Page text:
was a story that he had committed a
murder in Servia ve&rs ago. He fre
quently became intoxicated, s«pending
virtually all of his wages for drink, and
many times started family TOWS while
in a drunken condition.
The Sickroom Door
In severe cases of illness where the
patient is disturbed by the noise made
in closing the door tie one corner of a
handkerchief around the knob on one
side of the door and the opposite cor
ner around the knob on the other side.
The door will now close Noiselessly on
the folds of the handkerchief.
r ' ; ■■ ■ "T"
s * * I " *
HARRISBTTRG STAR-INDEPENDENT, FRTDAY EVENING, FEBRUARY 12, T9l, r ).
PERFORMERS IN ELABORATE
COSTOMES IN'THE MIKADO"
Production Is Given This Season by
Harrisburg Operatic Society for
Benefit of Belgians—Bepeatcl To
Possibly it is because rhev are aiding I
the Belgians by their etforts that the !
performers in "The Mikado,"' the.
opera given last night at the Majestic j
theatre and to be repeated this even- j
iug, have made the production this year i
so successful. The operatic society was j
certainly at its best last night in the i
flowing robes and with the many col- !
ored fans tiiat were suggestive of'
Japan. It was evident from the time j
the curtain rose that "the management!
had spared no trouble or expense" in 1
providing gorgeous costumes.
Mrs. Harper Heislev as Yum-Yuni I
was very good, especially in her ren- I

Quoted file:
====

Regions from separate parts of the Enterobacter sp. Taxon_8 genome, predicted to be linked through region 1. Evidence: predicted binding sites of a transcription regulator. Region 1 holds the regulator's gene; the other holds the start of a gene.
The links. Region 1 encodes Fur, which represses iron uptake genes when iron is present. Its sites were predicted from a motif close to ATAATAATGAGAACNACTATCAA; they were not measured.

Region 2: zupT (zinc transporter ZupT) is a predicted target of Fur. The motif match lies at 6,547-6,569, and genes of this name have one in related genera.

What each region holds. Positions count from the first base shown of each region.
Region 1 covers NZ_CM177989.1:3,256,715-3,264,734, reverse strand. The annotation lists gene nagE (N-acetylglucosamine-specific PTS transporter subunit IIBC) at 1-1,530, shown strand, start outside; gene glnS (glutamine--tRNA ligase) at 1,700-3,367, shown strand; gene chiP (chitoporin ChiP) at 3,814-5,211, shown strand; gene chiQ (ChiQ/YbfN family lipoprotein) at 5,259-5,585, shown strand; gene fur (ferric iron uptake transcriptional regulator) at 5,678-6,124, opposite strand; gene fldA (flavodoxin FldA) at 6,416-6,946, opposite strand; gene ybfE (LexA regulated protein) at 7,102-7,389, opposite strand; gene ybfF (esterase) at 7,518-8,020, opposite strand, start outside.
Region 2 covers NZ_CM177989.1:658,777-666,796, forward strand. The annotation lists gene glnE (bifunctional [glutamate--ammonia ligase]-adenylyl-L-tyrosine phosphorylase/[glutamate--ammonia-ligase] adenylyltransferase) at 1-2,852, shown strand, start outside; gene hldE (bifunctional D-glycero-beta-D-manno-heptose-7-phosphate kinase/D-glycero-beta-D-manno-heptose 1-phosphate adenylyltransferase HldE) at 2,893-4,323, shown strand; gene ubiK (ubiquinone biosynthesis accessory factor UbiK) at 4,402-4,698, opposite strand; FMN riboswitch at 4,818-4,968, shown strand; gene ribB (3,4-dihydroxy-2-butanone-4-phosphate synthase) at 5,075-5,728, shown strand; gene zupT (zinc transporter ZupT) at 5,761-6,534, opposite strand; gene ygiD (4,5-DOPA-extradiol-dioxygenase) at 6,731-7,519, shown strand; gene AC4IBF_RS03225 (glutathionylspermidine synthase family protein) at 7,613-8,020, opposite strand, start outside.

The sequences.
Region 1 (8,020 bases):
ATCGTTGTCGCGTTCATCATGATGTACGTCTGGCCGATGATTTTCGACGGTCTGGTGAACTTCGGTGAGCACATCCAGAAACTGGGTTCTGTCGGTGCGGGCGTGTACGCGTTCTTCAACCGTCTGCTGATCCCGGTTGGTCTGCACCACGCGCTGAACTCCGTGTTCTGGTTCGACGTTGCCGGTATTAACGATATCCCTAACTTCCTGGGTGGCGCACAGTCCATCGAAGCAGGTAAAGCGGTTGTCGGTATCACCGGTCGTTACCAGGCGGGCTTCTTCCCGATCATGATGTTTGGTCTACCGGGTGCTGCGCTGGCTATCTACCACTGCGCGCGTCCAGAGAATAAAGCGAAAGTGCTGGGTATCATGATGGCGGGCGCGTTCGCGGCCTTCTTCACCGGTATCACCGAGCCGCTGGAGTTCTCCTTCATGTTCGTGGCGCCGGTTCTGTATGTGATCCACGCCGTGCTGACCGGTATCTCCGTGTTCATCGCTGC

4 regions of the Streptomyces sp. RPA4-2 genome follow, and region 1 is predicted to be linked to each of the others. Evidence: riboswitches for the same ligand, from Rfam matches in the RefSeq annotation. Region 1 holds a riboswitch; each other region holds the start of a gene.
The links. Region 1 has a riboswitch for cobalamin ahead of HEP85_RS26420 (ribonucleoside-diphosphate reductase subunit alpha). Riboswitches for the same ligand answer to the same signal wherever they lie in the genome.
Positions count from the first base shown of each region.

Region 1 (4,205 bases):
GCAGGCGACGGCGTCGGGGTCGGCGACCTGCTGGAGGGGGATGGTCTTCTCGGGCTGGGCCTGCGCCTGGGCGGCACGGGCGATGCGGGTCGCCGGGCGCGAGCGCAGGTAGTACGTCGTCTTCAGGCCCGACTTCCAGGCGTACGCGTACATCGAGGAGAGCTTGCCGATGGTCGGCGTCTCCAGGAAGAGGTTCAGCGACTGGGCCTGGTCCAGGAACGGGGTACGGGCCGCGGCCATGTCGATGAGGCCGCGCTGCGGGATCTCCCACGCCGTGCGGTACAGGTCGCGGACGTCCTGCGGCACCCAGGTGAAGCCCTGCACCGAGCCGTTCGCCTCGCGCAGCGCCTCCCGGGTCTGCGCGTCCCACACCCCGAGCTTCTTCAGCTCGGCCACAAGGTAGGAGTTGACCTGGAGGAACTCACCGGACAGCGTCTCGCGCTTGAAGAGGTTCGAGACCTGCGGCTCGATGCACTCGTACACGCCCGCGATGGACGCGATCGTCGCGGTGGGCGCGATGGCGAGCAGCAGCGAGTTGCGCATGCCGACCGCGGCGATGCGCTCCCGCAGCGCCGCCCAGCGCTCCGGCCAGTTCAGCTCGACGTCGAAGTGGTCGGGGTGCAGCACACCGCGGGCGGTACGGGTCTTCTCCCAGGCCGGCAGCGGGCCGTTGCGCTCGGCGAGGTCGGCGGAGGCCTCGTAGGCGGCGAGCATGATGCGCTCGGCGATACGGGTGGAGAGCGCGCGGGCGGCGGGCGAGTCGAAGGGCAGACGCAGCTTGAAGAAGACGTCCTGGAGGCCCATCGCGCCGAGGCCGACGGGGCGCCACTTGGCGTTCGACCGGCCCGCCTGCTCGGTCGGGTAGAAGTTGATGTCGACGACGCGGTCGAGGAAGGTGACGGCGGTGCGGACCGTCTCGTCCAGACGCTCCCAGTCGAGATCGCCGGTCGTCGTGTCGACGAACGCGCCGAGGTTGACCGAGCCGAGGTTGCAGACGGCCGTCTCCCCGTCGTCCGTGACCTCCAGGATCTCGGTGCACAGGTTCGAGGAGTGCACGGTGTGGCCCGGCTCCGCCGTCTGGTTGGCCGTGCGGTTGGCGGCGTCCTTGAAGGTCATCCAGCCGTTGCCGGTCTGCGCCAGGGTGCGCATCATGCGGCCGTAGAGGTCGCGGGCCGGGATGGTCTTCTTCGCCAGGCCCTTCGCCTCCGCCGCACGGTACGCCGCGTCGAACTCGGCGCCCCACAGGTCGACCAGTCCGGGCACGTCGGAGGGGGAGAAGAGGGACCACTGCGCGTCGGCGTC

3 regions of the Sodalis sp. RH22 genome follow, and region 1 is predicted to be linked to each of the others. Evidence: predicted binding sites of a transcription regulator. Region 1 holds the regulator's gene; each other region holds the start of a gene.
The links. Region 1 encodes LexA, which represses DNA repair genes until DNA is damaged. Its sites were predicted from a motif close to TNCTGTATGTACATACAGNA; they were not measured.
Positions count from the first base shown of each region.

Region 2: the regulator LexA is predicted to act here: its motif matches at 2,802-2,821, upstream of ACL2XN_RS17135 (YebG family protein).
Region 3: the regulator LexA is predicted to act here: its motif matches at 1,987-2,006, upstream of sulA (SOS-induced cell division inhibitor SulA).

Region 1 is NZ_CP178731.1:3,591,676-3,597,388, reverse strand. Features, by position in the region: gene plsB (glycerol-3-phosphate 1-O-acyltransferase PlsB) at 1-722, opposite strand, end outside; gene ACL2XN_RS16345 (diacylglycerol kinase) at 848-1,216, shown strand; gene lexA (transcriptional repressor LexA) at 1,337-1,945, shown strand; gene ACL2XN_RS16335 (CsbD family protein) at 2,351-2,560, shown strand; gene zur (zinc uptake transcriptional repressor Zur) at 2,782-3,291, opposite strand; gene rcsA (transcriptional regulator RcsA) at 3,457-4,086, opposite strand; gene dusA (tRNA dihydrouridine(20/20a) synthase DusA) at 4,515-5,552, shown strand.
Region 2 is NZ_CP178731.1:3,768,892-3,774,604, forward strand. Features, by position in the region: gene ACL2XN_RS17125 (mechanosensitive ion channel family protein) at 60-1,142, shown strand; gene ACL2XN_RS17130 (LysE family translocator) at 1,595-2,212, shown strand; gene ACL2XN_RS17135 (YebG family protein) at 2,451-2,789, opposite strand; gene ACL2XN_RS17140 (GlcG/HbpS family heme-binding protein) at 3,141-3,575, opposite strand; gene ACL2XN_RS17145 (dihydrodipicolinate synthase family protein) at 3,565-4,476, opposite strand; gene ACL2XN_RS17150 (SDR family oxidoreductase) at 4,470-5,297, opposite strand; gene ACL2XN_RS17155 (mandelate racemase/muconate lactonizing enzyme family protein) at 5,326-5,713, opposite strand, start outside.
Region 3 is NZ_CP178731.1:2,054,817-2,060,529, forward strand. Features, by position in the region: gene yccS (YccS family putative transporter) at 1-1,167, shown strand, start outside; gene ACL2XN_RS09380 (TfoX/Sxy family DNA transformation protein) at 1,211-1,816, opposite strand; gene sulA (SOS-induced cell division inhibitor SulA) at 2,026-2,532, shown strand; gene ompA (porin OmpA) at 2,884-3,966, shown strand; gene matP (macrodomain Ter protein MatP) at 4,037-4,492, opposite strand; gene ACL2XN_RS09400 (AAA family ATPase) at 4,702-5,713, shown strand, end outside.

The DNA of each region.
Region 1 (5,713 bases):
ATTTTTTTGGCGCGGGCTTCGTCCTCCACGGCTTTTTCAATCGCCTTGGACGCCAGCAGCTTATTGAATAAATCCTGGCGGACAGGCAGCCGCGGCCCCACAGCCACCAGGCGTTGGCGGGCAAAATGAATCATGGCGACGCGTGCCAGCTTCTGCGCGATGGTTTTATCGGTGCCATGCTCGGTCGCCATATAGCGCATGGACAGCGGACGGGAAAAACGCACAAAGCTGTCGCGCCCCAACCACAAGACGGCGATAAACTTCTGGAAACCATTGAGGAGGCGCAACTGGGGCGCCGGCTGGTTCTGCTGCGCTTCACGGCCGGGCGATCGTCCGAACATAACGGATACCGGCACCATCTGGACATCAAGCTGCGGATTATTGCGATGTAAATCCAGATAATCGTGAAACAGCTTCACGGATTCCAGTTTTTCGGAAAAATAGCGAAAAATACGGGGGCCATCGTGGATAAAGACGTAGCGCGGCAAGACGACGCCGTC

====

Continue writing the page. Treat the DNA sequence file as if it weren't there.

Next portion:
dition of "The Moon Song." As an J
actress she took her part as capably as j
in the role of singer, and won repeat- I
Frank Davies was funny as "Ko-
Ko." and his acting with Mrs. Jacob;
Miller as Rati; ha was clever. Elmer j
Bhier as "The Mikado" was a leading)
light, and George Hoy as his umbrella j
carrier, aroused much merriment. The
chorus did excellent work and deserves |
The cast follows: "The Mikado."
Elmer W. Hhler: ' ■ Xanki'Poo.'' JeromeS
Hamilton; " Ko-Ko." Frank Davies; !
"Pooh-Bah."' Russell Rupp; "Pish
T.ish. Louis Munnell: "Yum-Yum,"
Mrs. H. F. Heishley: "Pitti Sing,"
Miss Ruth Hoover: "Peep Bo," Miss
Helen Kiester; "Katisha," Mrs. J. B.
The opera was produced under the
management of Frank Davies and El- ;
mer W. Bhler. Prof. E. J. Decevee i
trained the singers.
The proceeds of the two perform
ances will be given by the operatic so
ciety toward the relief of the Belgians.
NO NOTICE OF AMERICAN
NOTE ON SINKING OF SHIPS
By Associated Press.
London, Feb. 12, 12.50 P. M. —The
terts of the American notes to Ger
many and Great Britain concerning the
possible sinking of American ships and
use of the American flag, have not yet
reached the London papers, which con
sequently are chaty of editorial com
The "Pall Mail Gazette," however,
says it will not be difficult to satisfy
the United States that in using the
American flag to defeat the intention